8. Dick Cheney
  9. Linda Tripp
  10. Paula Jones
(c) Rabbi Jason Miller | http://blog.rabbijason.com | Twitter: @RabbiJason | facebook.com/rabbijasonmiller

Why Chelsea Clinton’s Wedding Matters & the Celebrity Double-Standard

I’m hesitant to write about Chelsea Clinton’s upcoming wedding to Marc Mezvinsky, who was raised in Conservative Judaism, because I want to respect the private lives of the bride and groom. However, when the bride is the daughter of the 40th President of the United States, I suppose she is classified as a celebrity and her wedding is fair game as a topic for discussion.

This marriage will spark conversation in the Jewish world about two main issues: How intermarriage affects the Jewish community; and, whether there is a double-standard in the Jewish community when it comes to the intermarrying ways of celebrities.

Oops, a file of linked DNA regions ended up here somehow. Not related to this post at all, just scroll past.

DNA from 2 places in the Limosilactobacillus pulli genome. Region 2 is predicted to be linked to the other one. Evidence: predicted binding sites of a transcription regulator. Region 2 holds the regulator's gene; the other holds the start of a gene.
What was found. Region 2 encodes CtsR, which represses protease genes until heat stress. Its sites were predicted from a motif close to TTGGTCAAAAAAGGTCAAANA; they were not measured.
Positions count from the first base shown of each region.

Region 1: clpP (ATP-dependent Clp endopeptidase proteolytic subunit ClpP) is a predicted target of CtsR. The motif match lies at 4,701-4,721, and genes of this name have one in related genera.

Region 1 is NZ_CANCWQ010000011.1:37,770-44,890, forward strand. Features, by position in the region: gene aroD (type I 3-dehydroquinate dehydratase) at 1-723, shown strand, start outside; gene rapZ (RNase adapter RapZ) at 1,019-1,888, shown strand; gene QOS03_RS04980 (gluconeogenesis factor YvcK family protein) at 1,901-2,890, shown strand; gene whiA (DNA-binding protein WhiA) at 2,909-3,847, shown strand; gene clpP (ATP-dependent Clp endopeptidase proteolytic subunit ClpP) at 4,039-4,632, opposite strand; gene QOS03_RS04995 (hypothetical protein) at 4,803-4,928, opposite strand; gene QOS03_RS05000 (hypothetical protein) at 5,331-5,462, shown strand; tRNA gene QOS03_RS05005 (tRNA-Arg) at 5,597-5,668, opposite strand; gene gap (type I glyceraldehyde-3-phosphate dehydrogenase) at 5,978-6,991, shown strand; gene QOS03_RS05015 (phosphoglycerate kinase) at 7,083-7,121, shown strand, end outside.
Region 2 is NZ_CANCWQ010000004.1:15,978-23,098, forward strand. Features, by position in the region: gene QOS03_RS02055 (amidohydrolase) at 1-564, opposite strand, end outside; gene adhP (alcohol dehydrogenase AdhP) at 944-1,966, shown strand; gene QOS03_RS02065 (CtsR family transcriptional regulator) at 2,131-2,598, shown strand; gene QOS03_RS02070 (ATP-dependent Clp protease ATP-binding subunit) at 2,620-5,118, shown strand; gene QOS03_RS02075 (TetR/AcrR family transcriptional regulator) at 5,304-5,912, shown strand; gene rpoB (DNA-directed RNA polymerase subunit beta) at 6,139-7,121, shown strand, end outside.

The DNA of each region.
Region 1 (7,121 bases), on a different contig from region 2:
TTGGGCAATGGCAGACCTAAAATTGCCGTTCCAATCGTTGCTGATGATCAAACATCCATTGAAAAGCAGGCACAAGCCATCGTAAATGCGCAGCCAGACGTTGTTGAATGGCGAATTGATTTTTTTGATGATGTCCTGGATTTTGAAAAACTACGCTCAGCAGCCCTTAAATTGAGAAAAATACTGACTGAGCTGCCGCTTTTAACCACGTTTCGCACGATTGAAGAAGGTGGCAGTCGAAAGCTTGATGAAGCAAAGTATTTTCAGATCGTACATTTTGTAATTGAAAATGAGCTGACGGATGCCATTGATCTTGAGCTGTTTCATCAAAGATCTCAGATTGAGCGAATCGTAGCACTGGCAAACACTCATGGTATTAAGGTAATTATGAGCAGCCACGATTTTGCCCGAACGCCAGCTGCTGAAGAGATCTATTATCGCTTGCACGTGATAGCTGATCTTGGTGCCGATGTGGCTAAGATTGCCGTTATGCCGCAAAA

David Gibson, in his article in Politics Daily, brings to light the key points surrounding this wedding. The question of whether Chelsea Clinton will convert to Judaism is something that Jews wonder (from Jews who are vehemently against intermarriage and those who are accepting of it). This high-profile wedding will bring many of the implications of intermarriage to a more public forum, forcing the conversation about, among other things:

  1. whether a rabbi should officiate at an interfaith wedding;
  2. whether intermarriage really erodes Jewish continuity;
  3. whether a non-Jewish mother can raise Jewish children;
  4. whether conversion for the sake of marriage is genuine enough to count; and,